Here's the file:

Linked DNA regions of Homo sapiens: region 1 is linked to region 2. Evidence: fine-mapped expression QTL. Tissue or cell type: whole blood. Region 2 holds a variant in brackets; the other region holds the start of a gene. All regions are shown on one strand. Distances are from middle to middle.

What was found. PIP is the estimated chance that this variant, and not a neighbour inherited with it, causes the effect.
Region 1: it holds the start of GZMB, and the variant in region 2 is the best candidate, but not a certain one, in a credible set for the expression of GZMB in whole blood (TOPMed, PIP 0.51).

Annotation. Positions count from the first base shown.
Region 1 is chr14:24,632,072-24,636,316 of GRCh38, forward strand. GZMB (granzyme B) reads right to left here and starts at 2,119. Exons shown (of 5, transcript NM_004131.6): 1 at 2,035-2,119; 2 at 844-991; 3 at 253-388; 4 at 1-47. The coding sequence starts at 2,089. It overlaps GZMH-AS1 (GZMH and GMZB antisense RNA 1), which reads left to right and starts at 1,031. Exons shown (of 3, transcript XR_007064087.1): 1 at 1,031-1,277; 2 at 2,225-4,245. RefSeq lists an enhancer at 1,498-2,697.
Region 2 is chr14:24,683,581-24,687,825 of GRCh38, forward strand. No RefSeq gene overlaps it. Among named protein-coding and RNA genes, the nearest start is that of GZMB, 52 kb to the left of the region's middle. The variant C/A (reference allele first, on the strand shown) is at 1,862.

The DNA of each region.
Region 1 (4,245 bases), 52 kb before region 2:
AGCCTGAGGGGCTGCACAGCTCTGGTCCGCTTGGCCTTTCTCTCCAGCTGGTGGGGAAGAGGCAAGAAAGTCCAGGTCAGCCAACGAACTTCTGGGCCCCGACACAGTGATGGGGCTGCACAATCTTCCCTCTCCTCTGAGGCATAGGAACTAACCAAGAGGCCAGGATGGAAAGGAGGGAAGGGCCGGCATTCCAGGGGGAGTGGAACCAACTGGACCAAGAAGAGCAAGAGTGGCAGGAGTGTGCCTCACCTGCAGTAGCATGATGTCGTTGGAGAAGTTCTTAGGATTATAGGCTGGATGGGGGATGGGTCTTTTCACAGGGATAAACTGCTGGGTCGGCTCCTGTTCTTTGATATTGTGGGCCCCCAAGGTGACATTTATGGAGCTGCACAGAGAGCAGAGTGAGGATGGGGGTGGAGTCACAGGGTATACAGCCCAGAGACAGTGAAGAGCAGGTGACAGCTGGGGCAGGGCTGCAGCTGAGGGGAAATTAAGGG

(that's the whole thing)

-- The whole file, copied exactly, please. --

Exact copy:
Linked DNA regions of Homo sapiens: region 1 is linked to region 2. Evidence: fine-mapped expression QTL. Tissue or cell type: whole blood. Region 2 holds a variant in brackets; the other region holds the start of a gene. All regions are shown on one strand. Distances are from middle to middle.

What was found. PIP is the estimated chance that this variant, and not a neighbour inherited with it, causes the effect.
Region 1: it holds the start of GZMB, and the variant in region 2 is the best candidate, but not a certain one, in a credible set for the expression of GZMB in whole blood (TOPMed, PIP 0.51).

Annotation. Positions count from the first base shown.
Region 1 is chr14:24,632,072-24,636,316 of GRCh38, forward strand. GZMB (granzyme B) reads right to left here and starts at 2,119. Exons shown (of 5, transcript NM_004131.6): 1 at 2,035-2,119; 2 at 844-991; 3 at 253-388; 4 at 1-47. The coding sequence starts at 2,089. It overlaps GZMH-AS1 (GZMH and GMZB antisense RNA 1), which reads left to right and starts at 1,031. Exons shown (of 3, transcript XR_007064087.1): 1 at 1,031-1,277; 2 at 2,225-4,245. RefSeq lists an enhancer at 1,498-2,697.
Region 2 is chr14:24,683,581-24,687,825 of GRCh38, forward strand. No RefSeq gene overlaps it. Among named protein-coding and RNA genes, the nearest start is that of GZMB, 52 kb to the left of the region's middle. The variant C/A (reference allele first, on the strand shown) is at 1,862.

The DNA of each region.
Region 1 (4,245 bases), 52 kb before region 2:
AGCCTGAGGGGCTGCACAGCTCTGGTCCGCTTGGCCTTTCTCTCCAGCTGGTGGGGAAGAGGCAAGAAAGTCCAGGTCAGCCAACGAACTTCTGGGCCCCGACACAGTGATGGGGCTGCACAATCTTCCCTCTCCTCTGAGGCATAGGAACTAACCAAGAGGCCAGGATGGAAAGGAGGGAAGGGCCGGCATTCCAGGGGGAGTGGAACCAACTGGACCAAGAAGAGCAAGAGTGGCAGGAGTGTGCCTCACCTGCAGTAGCATGATGTCGTTGGAGAAGTTCTTAGGATTATAGGCTGGATGGGGGATGGGTCTTTTCACAGGGATAAACTGCTGGGTCGGCTCCTGTTCTTTGATATTGTGGGCCCCCAAGGTGACATTTATGGAGCTGCACAGAGAGCAGAGTGAGGATGGGGGTGGAGTCACAGGGTATACAGCCCAGAGACAGTGAAGAGCAGGTGACAGCTGGGGCAGGGCTGCAGCTGAGGGGAAATTAAGGG